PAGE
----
As Congress wrestles with high-visibility tax changes, two sets of initiatives that could have important effects on trucking go unnoticed. One is the IRS's recently announced “priority guidance plan” — rulemaking projects it would like to finish by June 2002. The other set contains hundreds of possible tax code simplifications assembled by the Joint Committee on Taxation.
The IRS plan includes an item that could affect fleets: guidance as to the period over which taxpayers can deduct the cost of new and replacement truck tires. One possibility is to require that tires bought or installed with new vehicles be treated as part of the vehicle, even though the tires are replaced much faster than the vehicle's cost can be written off. Those write-off periods are three years for tractors and five for trucks and trailers. In exchange, replacement tires could be expensed, i.e., fully deducted in the year of purchase. The IRS has not indicated if it will adopt this method.
The plan also lists several excise tax projects, including guidance regarding the definition of highway vehicles for purposes of the new-vehicle excise tax. This is an area in which many taxpayers have received case-by-case rulings, and a more comprehensive approach may be warranted. Other projects concern the definition of diesel fuel and final rules regarding deposits of excise taxes.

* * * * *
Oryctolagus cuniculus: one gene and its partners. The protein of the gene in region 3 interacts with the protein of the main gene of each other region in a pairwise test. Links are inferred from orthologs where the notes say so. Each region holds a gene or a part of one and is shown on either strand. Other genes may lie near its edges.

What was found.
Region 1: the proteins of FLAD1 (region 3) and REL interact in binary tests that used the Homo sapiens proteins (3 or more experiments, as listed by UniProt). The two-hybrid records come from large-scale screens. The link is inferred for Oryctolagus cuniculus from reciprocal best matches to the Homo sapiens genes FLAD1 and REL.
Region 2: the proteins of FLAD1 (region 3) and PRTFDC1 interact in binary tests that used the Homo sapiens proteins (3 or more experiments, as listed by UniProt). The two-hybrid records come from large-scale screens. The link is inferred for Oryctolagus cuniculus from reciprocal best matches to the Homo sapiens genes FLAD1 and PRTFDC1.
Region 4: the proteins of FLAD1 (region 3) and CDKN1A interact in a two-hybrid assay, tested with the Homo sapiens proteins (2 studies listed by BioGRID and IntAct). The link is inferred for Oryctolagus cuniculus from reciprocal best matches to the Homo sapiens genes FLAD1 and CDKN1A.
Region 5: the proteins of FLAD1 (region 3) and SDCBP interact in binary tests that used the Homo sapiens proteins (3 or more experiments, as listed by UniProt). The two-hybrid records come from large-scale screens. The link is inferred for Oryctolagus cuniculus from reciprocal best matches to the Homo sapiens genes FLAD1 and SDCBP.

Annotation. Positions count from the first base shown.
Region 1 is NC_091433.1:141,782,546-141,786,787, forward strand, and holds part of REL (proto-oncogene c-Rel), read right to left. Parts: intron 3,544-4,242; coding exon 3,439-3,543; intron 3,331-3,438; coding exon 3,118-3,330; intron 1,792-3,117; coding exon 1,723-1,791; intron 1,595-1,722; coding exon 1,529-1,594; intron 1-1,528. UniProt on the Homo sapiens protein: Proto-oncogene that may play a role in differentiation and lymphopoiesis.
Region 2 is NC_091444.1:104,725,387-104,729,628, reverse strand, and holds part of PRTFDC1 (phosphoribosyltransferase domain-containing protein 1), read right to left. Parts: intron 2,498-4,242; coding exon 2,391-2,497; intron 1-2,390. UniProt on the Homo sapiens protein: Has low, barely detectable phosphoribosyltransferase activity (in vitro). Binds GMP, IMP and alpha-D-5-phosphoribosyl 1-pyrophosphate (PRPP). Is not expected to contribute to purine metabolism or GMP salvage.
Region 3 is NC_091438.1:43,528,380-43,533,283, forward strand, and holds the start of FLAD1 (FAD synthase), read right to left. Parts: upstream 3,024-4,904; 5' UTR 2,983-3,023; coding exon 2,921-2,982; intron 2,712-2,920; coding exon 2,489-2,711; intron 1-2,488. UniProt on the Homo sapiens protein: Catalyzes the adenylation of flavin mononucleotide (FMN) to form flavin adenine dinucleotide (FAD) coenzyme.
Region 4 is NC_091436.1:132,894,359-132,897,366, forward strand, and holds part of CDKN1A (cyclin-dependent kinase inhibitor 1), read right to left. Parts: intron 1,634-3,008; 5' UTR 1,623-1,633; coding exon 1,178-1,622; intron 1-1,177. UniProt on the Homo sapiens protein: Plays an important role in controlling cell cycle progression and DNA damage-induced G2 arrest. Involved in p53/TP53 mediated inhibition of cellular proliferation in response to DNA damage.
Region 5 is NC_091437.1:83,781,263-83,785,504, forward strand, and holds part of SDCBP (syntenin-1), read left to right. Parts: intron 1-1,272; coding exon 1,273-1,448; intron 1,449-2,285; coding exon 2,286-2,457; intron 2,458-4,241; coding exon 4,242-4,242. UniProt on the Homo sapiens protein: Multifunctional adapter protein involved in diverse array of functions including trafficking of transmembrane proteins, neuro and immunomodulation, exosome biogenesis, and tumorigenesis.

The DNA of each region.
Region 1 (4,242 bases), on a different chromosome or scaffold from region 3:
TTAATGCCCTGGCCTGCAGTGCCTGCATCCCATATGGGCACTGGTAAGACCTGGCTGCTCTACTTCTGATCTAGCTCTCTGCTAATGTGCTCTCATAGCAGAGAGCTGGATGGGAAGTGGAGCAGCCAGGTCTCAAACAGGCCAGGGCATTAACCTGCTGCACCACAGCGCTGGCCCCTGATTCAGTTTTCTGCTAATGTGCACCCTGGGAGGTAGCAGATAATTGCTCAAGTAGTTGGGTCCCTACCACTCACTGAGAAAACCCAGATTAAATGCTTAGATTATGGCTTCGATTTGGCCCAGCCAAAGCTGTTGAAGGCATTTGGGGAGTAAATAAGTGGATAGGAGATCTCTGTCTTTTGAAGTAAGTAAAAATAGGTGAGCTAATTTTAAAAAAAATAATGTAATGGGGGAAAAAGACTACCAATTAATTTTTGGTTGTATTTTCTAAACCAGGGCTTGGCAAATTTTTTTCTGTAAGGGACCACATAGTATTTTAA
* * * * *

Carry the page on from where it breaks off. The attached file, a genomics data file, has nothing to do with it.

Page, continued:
Companies that contract for labor, whether drivers or others, should look out for regulations relating to the definition of employer under the tax code section that defines employee leasing. This was a hugely contentious subject for the industry in the mid-1980s, as the IRS proposed — and later withdrew — regulations that would have turned thousands of owner-operators into employees for purposes of calculating pensions and other benefits. Meanwhile, carriers with multiemployer health and welfare plans should watch for guidance relating to the refund of mistaken contribution and withdrawal liability payments.
Companies that pay for use of employee-owned heavy equipment should keep an eye out for guidance as to whether such payments are rent, wages or something else. If any trucking companies still use the once-common two-check system for paying owner-drivers, this guidance may affect them as well.
The Joint Tax Committee does not have the power to put its proposals into effect, unlike the items the IRS proposes to do itself. However, it can propose more radical changes, since it answers to Congress, which can change the underlying law, not just the rules interpreting it. These recommendations deserve heed.
The key for trucking is eliminating or consolidating nonfuel highway excise taxes. However, that may have to be offset by increasing fuel taxes. Elimination would result in a savings for firms now burdened by the 12% tax on new equipment, the tire tax, and the annual heavy vehicle use tax. But consolidation of these taxes into a single nonfuel tax could be accomplished by imposing a weight-distance tax. And if the heavy vehicle use tax is retained, the staff recommends eliminating the quarterly payment option.
The bottom line: Will trucking wind up under the radar or under the gun? Enactment of a major tax cut might keep IRS rulemakers so busy that they never get to their own “to-do” list, and Congress may not show an appetite for the Joint Tax staff's less “sexy” proposals. However, top lawmakers have expressed interest in simplification and they may adopt ideas from both the IRS and their own staff. Carriers would be well advised to learn what options are being discussed.